Lotus Renault press release
"I expect the R31 to be much more in the hunt than in Singapore"
What can be learnt from the Singapore Grand Prix?
James Allison: It is much harder to say with any precision just what it is about our car that can impact performance at these low speed tracks. Neither is it clear why Singapore was notably worse than either Monaco or Hungary. We know from our experiments with rear blowing exhausts earlier in the year that they do offer a lot more rear downforce - especially at high rear ride heights.
We know that slow speed tracks allow the rear to be held up high in all the corners and we know that rear downforce is a prized asset for coping with the traction demand at these tracks. We also know that the forward exhaust, by contrast, performs more strongly once the rear ride height starts to compress - something that cannot be avoided in medium and high speed corners. It is probably reasonable to conclude that this is the basic mechanism behind the way that we shed so much competitiveness at slow speed tracks. Our car is very sensitive and extremely unforgiving of even the slightest geometric misalignment. We were plagued by rear wing and floor issues that all seem to be even more sensitive at very low speeds than they are at the higher speeds where our car is more comfortable.
Will LRGP be able to get rid of these problems with the R32?
JA: Of course. Each of these problems we can engineer out of the R32. However, at this stage of the season it is much harder to address these underlying problems for the R31.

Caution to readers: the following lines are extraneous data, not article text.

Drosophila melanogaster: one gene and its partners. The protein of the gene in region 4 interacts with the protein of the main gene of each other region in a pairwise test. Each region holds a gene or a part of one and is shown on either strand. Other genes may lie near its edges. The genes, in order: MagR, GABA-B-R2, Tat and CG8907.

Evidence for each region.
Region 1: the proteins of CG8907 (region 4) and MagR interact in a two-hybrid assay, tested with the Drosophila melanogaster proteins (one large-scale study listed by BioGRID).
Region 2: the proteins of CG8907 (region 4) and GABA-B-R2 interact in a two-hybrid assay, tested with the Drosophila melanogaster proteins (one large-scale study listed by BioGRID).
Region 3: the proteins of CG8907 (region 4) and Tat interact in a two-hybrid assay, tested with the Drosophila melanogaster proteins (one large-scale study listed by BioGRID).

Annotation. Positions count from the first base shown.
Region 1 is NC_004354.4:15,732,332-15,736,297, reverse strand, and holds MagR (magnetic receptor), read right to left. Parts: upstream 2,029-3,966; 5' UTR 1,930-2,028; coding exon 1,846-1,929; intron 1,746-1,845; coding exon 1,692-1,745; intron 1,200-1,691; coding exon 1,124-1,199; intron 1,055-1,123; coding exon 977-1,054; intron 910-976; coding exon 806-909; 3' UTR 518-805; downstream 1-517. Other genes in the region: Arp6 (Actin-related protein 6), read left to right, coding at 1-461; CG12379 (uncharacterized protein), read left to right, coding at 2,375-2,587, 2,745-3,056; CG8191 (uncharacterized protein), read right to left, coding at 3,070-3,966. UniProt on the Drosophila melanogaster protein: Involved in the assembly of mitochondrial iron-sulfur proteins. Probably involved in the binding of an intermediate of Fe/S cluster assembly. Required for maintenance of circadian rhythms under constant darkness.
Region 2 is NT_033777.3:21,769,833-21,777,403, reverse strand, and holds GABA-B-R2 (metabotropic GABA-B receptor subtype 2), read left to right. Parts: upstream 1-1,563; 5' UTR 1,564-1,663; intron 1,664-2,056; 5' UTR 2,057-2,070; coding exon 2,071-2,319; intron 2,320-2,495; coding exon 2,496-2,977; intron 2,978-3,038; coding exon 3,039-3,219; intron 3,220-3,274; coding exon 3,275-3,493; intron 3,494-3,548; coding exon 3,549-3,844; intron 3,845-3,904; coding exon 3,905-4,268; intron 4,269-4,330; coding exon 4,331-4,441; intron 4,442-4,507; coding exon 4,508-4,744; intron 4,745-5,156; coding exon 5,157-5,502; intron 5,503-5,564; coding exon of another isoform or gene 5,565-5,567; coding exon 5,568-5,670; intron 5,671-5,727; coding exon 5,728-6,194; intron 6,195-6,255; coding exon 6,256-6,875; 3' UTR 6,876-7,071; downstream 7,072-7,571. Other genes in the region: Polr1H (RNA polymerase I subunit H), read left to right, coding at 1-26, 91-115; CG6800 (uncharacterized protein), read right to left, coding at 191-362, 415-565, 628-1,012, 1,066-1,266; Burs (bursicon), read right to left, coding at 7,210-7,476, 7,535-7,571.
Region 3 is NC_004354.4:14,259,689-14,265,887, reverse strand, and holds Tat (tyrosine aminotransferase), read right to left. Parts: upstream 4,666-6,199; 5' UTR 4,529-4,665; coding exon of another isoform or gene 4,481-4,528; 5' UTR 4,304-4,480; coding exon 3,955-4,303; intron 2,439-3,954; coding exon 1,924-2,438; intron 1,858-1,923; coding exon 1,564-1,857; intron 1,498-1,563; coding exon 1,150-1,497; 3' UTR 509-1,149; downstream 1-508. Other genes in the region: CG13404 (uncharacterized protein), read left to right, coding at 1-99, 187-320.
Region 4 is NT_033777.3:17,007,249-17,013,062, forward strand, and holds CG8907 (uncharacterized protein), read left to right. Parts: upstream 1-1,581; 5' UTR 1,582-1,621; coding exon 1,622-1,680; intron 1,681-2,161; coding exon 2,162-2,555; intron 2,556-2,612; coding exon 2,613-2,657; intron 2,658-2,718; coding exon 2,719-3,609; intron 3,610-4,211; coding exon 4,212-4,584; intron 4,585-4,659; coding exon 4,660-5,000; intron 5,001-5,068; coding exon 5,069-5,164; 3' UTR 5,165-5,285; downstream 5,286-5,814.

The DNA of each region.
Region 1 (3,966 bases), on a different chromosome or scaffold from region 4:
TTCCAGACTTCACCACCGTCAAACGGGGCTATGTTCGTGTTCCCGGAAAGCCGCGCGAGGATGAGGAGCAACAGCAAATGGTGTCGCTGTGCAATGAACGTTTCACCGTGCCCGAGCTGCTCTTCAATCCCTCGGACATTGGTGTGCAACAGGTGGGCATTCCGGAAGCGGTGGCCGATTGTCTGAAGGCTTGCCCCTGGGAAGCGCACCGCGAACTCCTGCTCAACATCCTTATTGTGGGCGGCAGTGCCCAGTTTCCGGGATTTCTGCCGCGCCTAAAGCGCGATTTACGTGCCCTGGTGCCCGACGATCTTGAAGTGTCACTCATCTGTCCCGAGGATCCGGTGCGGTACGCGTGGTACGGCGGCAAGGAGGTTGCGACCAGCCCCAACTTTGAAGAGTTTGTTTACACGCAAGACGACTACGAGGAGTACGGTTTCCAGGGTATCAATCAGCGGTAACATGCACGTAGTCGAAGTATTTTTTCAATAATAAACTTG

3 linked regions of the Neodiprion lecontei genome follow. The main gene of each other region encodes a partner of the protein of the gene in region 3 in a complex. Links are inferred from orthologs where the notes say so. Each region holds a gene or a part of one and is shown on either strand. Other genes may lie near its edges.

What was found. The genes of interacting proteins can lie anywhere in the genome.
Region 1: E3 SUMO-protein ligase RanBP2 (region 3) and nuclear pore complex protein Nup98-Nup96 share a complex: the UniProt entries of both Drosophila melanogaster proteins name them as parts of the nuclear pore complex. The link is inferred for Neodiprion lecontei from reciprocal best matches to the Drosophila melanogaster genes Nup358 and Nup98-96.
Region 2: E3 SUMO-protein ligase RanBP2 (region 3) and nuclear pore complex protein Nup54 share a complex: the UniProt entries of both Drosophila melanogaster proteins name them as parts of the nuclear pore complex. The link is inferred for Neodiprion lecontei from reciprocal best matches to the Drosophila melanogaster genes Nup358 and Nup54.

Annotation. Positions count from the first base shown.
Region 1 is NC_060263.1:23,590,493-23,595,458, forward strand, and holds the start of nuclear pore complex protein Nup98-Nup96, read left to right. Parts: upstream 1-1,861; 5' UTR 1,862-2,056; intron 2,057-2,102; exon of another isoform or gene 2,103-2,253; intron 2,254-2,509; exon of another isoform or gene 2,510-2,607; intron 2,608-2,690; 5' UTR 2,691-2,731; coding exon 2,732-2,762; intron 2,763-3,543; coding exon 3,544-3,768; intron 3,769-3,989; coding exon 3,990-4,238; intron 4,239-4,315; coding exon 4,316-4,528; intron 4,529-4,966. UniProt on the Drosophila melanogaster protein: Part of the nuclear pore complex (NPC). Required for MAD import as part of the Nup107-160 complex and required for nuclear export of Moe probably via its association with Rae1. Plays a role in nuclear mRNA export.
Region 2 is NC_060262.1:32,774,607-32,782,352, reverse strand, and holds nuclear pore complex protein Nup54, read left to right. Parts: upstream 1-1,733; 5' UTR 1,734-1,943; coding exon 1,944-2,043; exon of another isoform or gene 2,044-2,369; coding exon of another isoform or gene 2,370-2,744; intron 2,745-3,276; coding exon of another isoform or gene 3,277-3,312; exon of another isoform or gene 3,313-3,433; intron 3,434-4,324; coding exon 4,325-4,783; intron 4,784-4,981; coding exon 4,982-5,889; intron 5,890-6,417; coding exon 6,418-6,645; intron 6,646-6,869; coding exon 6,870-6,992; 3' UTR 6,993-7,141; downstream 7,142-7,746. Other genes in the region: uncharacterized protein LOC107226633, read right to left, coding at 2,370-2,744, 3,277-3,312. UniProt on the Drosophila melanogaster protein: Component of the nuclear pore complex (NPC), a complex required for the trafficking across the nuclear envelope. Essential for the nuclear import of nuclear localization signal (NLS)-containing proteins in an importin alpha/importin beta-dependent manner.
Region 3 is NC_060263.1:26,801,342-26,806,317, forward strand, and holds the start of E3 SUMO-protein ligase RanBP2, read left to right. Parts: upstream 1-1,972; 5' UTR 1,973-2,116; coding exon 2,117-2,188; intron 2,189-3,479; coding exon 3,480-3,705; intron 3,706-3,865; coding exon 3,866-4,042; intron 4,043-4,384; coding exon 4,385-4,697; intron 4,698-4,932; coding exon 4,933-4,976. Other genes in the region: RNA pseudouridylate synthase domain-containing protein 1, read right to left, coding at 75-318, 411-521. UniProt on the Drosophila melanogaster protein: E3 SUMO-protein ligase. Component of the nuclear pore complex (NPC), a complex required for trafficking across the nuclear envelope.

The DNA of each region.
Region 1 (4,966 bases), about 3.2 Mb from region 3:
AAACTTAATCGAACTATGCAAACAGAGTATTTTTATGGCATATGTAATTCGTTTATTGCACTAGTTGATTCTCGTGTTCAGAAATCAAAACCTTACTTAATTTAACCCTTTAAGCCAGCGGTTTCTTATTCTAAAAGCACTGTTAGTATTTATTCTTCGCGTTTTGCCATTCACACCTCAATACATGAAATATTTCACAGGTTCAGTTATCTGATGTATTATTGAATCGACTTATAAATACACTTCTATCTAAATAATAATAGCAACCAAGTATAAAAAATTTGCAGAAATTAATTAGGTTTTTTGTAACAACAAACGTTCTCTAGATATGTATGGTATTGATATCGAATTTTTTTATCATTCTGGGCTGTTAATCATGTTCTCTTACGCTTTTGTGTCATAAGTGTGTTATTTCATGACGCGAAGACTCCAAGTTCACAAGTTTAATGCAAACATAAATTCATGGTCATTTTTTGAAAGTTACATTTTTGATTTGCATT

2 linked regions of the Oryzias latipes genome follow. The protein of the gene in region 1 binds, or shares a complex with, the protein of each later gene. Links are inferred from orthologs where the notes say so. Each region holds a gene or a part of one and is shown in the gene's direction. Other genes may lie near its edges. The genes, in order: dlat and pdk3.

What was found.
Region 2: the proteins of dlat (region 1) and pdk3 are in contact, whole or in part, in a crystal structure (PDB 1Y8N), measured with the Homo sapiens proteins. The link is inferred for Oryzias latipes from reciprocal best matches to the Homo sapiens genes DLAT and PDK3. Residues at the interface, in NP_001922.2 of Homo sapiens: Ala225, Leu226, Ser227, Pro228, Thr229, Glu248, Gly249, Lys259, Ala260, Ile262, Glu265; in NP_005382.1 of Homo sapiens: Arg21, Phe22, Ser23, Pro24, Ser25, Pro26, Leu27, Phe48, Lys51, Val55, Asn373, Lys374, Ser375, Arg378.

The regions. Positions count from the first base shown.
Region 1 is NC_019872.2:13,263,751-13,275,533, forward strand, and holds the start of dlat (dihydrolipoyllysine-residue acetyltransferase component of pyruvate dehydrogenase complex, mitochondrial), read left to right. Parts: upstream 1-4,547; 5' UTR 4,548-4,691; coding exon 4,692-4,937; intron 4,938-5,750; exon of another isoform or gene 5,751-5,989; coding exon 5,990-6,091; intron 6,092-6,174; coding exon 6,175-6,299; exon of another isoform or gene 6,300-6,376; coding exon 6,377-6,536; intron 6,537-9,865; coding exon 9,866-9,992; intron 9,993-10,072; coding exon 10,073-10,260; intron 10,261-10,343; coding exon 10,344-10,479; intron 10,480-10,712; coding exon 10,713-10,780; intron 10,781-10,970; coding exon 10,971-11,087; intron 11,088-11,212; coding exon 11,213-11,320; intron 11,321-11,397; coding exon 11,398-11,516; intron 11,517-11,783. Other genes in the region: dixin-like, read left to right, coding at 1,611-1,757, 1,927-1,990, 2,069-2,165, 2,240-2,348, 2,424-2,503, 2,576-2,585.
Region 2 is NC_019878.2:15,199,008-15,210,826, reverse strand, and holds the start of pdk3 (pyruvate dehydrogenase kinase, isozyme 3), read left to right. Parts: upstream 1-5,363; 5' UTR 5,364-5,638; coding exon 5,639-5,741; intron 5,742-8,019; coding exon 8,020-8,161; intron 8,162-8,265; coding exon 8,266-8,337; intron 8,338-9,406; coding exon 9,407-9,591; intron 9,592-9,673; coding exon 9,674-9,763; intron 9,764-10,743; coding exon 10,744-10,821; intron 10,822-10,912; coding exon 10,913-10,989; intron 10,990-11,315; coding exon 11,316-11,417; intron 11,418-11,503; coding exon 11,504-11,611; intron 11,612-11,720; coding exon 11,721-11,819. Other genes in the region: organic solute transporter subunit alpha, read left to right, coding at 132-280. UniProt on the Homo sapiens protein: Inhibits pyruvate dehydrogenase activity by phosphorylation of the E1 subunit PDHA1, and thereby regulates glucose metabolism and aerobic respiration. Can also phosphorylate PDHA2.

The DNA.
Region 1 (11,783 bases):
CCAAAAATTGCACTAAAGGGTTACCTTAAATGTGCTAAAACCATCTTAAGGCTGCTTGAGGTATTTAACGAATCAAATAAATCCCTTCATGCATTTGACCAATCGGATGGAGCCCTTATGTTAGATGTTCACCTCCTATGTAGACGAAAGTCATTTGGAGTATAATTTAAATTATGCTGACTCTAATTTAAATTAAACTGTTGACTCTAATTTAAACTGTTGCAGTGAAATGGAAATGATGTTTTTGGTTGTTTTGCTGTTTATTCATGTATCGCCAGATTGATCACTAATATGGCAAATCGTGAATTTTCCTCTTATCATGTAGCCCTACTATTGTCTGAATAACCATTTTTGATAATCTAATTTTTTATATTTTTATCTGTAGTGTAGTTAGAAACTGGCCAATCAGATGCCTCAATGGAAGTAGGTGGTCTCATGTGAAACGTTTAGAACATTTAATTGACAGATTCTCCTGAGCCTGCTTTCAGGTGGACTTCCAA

I will be disappointed if we are not in the top 10 cars in qualifying
The Japanese GP comes next - do you expect the R31 to be competitive at Suzuka?
JA: I expect it to be much more in the hunt than we were in Singapore. There are just two slow corners at Suzuka, and the R31 is much more at home on flowing, faster tracks. I will be disappointed if we are not in the top 10 cars in qualifying to give us an opportunity to exorcise the disappointment of Singapore. We ought to be able to get the car back into the points. We need to - Force India is starting to breathe down our neck and we need a few good results to stay ahead.
Suzuka - what challenges does it present?
JA: Suzuka, like Spa, is one of F1's classic tracks. It is popular with the drivers who relish the test of nerve and skill posed by the 's curves', Turn 1 and 130R. These last two will be particularly interesting in 2011 to see whether anyone dares make it through them in qualifying with their DRS system activated. We are long overdue a wet Suzuka race- we have had a wet session every year since 2005 and yet surprisingly, all the races have been dry for over 10 years!